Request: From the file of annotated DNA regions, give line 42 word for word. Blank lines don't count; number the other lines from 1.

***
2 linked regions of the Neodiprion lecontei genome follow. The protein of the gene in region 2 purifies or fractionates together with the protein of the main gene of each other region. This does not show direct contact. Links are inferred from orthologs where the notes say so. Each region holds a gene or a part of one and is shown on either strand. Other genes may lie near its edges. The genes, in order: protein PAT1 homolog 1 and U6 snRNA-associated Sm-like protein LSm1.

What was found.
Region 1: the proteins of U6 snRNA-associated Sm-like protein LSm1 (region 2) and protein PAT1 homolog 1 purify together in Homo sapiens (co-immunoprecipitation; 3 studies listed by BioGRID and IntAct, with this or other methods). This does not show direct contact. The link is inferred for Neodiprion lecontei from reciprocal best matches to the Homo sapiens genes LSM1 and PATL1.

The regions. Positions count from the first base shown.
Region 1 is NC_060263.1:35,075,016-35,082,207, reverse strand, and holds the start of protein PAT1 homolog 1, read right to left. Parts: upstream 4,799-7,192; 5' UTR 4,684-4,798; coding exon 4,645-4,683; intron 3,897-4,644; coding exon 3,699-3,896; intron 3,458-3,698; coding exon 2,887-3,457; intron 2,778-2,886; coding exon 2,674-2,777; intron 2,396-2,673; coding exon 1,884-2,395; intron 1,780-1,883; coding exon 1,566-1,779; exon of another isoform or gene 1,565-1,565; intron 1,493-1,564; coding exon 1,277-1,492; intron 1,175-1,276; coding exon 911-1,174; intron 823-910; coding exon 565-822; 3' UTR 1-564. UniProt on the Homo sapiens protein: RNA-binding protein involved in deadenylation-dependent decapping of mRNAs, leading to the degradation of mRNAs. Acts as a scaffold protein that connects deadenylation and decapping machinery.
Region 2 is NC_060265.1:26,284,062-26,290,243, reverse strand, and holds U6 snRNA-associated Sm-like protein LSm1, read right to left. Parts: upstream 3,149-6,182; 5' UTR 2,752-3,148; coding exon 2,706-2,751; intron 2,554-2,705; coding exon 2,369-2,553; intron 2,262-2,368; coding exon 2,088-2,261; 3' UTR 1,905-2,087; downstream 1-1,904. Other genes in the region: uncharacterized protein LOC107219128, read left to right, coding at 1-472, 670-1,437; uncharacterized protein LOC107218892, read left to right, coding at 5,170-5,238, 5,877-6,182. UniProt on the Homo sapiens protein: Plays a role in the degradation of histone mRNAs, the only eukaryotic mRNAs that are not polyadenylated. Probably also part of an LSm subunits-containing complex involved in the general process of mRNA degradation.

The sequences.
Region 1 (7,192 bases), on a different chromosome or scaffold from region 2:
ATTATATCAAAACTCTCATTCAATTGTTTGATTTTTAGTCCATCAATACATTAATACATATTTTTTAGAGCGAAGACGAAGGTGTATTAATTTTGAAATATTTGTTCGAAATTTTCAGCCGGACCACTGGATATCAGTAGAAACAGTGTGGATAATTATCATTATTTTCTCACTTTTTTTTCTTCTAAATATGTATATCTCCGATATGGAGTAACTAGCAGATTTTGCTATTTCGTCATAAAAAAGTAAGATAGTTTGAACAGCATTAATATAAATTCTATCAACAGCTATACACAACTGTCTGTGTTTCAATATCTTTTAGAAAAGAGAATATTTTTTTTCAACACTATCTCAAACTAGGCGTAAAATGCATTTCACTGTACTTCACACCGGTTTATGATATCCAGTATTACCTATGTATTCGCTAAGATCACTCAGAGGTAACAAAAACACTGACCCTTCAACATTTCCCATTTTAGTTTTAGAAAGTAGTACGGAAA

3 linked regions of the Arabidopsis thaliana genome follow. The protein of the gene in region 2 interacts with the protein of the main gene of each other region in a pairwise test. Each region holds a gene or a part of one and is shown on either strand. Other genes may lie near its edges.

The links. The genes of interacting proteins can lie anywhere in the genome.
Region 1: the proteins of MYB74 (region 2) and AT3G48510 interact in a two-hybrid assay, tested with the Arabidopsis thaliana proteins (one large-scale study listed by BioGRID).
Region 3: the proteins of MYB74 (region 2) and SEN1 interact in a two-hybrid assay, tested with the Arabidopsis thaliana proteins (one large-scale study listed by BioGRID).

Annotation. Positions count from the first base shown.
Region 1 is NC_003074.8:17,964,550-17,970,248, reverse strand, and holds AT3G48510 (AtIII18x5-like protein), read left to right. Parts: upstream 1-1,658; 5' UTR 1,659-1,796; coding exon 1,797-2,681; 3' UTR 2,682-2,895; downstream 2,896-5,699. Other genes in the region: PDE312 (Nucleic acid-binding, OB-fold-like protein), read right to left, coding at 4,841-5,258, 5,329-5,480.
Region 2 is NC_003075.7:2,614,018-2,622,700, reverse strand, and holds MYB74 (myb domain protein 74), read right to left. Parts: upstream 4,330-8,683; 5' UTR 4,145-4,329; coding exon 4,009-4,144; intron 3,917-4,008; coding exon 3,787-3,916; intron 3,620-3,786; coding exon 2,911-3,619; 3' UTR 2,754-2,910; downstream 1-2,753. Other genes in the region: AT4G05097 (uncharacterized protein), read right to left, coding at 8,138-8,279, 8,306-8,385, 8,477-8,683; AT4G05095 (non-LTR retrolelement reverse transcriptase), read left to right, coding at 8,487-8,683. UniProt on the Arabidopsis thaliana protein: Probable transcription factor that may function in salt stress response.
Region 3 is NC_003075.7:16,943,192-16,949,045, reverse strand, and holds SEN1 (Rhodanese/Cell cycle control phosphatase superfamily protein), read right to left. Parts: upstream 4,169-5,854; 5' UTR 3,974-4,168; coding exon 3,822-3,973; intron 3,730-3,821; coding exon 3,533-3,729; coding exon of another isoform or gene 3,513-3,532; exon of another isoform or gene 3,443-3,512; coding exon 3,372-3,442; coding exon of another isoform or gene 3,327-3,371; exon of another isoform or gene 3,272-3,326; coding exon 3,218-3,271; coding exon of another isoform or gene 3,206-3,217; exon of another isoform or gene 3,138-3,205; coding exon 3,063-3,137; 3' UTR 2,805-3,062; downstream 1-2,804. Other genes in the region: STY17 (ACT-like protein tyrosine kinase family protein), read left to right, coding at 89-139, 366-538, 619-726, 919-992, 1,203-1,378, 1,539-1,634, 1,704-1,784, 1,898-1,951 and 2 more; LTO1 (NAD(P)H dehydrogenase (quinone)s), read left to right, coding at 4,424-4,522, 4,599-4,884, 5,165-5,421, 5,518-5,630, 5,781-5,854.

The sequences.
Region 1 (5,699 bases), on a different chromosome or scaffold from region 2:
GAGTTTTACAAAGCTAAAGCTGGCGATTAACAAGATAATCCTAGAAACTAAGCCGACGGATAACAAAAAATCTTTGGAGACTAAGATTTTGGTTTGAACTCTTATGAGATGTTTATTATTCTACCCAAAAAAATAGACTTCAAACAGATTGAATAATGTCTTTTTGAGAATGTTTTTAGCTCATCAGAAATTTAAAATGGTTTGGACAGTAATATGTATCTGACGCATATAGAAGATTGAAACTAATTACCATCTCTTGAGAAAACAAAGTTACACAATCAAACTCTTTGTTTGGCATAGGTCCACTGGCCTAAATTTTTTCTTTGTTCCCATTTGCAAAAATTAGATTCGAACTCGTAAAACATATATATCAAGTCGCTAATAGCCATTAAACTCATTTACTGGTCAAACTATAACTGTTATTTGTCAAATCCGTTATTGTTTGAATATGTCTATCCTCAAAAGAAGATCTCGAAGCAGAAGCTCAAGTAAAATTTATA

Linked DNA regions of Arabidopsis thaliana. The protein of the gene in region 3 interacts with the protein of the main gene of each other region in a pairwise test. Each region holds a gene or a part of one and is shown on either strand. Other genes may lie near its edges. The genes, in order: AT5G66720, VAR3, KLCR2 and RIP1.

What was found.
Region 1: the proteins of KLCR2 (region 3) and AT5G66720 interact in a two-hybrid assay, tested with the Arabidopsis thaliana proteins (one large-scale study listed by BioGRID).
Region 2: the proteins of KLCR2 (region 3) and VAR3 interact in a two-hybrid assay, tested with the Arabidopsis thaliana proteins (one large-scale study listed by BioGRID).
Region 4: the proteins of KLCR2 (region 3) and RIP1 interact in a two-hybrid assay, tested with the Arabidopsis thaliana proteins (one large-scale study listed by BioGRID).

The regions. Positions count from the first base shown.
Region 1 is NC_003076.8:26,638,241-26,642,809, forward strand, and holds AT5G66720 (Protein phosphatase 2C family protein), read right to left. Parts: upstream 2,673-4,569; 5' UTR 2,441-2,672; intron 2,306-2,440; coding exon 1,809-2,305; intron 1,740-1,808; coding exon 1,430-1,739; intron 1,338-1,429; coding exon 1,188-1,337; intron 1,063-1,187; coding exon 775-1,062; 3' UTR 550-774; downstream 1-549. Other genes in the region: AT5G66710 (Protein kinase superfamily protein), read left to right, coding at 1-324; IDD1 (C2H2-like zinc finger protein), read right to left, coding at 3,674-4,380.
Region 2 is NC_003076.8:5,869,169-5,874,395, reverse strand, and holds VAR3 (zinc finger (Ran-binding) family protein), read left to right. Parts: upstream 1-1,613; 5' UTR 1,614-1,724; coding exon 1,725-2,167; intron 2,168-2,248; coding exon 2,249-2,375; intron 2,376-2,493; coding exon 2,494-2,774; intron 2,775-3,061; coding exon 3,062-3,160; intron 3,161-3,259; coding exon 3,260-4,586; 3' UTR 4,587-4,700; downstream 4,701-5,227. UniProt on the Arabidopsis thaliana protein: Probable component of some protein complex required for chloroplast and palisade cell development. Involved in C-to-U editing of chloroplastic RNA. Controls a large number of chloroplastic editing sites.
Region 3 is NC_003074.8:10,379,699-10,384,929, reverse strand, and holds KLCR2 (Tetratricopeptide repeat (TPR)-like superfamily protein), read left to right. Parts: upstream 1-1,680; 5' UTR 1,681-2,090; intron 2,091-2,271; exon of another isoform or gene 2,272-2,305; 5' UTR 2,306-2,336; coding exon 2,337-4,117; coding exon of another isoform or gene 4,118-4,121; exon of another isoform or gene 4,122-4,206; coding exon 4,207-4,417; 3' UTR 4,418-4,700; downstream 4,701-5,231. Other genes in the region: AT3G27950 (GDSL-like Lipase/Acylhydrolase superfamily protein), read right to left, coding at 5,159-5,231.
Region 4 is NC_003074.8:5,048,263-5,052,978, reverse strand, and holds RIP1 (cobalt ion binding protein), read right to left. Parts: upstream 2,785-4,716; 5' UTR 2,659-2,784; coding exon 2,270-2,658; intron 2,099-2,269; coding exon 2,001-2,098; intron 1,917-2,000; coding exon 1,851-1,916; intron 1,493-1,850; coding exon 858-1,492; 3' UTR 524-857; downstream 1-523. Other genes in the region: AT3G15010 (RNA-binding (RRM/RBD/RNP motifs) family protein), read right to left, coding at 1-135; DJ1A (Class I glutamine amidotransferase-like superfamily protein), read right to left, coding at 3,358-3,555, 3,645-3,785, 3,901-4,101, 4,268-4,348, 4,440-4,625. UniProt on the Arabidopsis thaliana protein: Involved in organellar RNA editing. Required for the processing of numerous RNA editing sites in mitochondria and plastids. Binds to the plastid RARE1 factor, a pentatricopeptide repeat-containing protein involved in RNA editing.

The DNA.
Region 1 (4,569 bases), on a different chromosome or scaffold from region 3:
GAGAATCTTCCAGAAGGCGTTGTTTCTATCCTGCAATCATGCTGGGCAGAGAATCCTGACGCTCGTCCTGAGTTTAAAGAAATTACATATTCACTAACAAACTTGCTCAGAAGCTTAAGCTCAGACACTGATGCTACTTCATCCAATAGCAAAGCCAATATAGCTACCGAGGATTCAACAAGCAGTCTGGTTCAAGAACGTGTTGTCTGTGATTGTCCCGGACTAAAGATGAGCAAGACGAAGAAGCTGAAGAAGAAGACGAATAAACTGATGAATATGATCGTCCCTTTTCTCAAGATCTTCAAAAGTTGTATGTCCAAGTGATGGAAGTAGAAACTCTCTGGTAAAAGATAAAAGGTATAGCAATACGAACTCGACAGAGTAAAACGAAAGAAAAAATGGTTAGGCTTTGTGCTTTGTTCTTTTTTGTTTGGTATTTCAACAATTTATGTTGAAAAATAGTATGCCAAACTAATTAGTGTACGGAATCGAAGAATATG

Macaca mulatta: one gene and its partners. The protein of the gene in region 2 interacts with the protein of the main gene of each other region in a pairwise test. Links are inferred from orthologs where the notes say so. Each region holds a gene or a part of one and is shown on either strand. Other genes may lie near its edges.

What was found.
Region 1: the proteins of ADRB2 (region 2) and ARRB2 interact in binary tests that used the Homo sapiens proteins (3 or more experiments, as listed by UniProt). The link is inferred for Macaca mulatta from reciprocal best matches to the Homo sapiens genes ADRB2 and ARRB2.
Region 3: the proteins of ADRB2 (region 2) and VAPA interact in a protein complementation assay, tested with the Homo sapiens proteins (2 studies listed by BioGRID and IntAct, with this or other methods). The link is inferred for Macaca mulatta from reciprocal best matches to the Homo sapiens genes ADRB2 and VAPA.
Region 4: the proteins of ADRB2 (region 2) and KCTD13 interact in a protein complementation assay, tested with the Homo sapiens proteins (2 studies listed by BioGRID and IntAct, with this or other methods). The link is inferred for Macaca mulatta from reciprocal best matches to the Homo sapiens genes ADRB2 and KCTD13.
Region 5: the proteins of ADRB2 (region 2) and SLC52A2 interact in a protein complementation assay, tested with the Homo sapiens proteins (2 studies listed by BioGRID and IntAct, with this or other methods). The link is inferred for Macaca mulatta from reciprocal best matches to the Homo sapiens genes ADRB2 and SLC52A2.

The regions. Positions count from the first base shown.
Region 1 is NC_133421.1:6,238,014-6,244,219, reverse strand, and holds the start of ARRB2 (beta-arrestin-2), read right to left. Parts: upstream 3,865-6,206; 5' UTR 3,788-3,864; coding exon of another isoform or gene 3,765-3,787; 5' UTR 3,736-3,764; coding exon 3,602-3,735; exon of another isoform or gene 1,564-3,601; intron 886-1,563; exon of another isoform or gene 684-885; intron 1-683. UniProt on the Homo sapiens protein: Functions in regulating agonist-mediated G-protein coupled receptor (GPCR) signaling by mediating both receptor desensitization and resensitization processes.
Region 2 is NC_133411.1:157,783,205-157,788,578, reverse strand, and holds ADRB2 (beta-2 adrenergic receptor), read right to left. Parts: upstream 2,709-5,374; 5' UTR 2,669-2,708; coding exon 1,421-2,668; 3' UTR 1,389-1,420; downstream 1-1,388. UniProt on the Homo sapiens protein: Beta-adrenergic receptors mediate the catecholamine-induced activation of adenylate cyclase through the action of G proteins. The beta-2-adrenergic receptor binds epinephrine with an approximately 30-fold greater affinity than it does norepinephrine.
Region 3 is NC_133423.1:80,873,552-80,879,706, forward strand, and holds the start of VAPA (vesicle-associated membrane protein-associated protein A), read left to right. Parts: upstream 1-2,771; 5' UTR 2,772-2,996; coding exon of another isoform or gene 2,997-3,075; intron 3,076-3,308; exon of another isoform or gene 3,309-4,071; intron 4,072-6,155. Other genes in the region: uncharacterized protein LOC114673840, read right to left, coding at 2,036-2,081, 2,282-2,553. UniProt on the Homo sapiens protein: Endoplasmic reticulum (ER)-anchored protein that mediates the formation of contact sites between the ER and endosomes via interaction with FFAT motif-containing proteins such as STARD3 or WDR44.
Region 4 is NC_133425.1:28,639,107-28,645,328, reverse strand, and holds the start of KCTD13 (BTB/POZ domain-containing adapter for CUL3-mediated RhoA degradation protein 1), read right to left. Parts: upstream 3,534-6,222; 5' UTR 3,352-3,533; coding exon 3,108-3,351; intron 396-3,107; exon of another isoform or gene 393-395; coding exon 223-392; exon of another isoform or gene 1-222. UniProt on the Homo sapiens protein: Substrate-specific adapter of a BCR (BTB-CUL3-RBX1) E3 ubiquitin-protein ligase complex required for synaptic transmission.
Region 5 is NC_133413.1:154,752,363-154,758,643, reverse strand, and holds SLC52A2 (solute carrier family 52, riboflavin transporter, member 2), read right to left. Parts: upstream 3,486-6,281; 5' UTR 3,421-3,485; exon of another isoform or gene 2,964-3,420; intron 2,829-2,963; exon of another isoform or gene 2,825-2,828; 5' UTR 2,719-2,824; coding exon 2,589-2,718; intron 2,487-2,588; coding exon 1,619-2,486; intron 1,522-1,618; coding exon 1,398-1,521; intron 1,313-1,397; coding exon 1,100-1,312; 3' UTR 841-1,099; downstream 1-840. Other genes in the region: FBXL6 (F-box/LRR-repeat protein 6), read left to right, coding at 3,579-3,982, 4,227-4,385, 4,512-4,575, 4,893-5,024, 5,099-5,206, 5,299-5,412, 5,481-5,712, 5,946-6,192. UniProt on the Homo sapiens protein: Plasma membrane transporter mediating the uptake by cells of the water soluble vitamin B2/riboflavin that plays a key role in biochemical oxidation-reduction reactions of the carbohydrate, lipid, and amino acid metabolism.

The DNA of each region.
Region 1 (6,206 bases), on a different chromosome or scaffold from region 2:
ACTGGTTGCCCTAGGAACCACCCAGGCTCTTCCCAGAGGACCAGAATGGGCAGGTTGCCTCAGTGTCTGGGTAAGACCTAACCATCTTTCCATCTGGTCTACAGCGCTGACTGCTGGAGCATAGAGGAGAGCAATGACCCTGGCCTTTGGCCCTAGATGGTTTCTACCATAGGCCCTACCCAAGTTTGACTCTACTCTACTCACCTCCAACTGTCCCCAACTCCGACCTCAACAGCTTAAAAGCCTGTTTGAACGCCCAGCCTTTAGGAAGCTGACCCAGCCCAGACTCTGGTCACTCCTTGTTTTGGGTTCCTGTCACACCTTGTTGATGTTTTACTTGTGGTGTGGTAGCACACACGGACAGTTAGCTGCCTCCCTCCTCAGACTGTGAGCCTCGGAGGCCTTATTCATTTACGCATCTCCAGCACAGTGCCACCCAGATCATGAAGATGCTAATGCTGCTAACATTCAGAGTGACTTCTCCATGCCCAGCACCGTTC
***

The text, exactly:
Region 2 is NC_133411.1:157,783,205-157,788,578, reverse strand, and holds ADRB2 (beta-2 adrenergic receptor), read right to left. Parts: upstream 2,709-5,374; 5' UTR 2,669-2,708; coding exon 1,421-2,668; 3' UTR 1,389-1,420; downstream 1-1,388. UniProt on the Homo sapiens protein: Beta-adrenergic receptors mediate the catecholamine-induced activation of adenylate cyclase through the action of G proteins. The beta-2-adrenergic receptor binds epinephrine with an approximately 30-fold greater affinity than it does norepinephrine.